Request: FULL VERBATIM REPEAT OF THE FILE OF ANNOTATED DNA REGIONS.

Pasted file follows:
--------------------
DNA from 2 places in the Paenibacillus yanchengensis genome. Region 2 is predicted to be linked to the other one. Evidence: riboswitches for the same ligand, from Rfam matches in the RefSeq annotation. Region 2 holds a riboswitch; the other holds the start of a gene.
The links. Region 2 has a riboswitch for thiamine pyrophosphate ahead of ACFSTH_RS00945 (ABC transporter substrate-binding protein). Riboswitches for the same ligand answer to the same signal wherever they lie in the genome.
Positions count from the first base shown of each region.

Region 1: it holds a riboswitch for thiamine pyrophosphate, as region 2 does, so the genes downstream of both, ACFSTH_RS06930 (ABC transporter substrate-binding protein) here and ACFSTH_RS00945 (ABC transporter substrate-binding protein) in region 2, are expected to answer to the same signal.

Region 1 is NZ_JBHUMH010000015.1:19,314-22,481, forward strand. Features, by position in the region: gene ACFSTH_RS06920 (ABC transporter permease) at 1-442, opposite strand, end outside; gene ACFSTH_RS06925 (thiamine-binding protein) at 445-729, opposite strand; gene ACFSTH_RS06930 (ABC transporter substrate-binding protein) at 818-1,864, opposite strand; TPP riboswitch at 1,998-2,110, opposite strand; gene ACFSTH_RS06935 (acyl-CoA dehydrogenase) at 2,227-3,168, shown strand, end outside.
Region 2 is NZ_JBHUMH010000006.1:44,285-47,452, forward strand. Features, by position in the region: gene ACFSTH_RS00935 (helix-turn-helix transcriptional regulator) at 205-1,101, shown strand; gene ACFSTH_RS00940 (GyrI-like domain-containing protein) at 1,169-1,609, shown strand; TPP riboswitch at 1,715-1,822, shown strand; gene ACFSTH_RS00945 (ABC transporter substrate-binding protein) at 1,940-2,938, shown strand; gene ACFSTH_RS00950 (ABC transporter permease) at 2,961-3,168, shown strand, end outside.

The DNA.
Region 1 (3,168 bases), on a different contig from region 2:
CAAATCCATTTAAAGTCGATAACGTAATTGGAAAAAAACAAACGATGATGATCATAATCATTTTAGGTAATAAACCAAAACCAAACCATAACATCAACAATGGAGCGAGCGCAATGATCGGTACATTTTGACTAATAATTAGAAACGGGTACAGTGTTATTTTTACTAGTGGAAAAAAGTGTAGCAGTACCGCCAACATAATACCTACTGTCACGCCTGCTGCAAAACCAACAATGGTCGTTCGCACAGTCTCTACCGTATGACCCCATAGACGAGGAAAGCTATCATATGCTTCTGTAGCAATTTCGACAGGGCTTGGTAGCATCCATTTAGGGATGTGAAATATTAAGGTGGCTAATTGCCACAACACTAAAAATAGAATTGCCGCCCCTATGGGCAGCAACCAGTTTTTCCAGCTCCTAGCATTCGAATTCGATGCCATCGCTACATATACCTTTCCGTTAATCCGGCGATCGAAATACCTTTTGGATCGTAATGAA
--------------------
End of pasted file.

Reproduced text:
DNA from 2 places in the Paenibacillus yanchengensis genome. Region 2 is predicted to be linked to the other one. Evidence: riboswitches for the same ligand, from Rfam matches in the RefSeq annotation. Region 2 holds a riboswitch; the other holds the start of a gene.
The links. Region 2 has a riboswitch for thiamine pyrophosphate ahead of ACFSTH_RS00945 (ABC transporter substrate-binding protein). Riboswitches for the same ligand answer to the same signal wherever they lie in the genome.
Positions count from the first base shown of each region.

Region 1: it holds a riboswitch for thiamine pyrophosphate, as region 2 does, so the genes downstream of both, ACFSTH_RS06930 (ABC transporter substrate-binding protein) here and ACFSTH_RS00945 (ABC transporter substrate-binding protein) in region 2, are expected to answer to the same signal.

Region 1 is NZ_JBHUMH010000015.1:19,314-22,481, forward strand. Features, by position in the region: gene ACFSTH_RS06920 (ABC transporter permease) at 1-442, opposite strand, end outside; gene ACFSTH_RS06925 (thiamine-binding protein) at 445-729, opposite strand; gene ACFSTH_RS06930 (ABC transporter substrate-binding protein) at 818-1,864, opposite strand; TPP riboswitch at 1,998-2,110, opposite strand; gene ACFSTH_RS06935 (acyl-CoA dehydrogenase) at 2,227-3,168, shown strand, end outside.
Region 2 is NZ_JBHUMH010000006.1:44,285-47,452, forward strand. Features, by position in the region: gene ACFSTH_RS00935 (helix-turn-helix transcriptional regulator) at 205-1,101, shown strand; gene ACFSTH_RS00940 (GyrI-like domain-containing protein) at 1,169-1,609, shown strand; TPP riboswitch at 1,715-1,822, shown strand; gene ACFSTH_RS00945 (ABC transporter substrate-binding protein) at 1,940-2,938, shown strand; gene ACFSTH_RS00950 (ABC transporter permease) at 2,961-3,168, shown strand, end outside.

The DNA.
Region 1 (3,168 bases), on a different contig from region 2:
CAAATCCATTTAAAGTCGATAACGTAATTGGAAAAAAACAAACGATGATGATCATAATCATTTTAGGTAATAAACCAAAACCAAACCATAACATCAACAATGGAGCGAGCGCAATGATCGGTACATTTTGACTAATAATTAGAAACGGGTACAGTGTTATTTTTACTAGTGGAAAAAAGTGTAGCAGTACCGCCAACATAATACCTACTGTCACGCCTGCTGCAAAACCAACAATGGTCGTTCGCACAGTCTCTACCGTATGACCCCATAGACGAGGAAAGCTATCATATGCTTCTGTAGCAATTTCGACAGGGCTTGGTAGCATCCATTTAGGGATGTGAAATATTAAGGTGGCTAATTGCCACAACACTAAAAATAGAATTGCCGCCCCTATGGGCAGCAACCAGTTTTTCCAGCTCCTAGCATTCGAATTCGATGCCATCGCTACATATACCTTTCCGTTAATCCGGCGATCGAAATACCTTTTGGATCGTAATGAA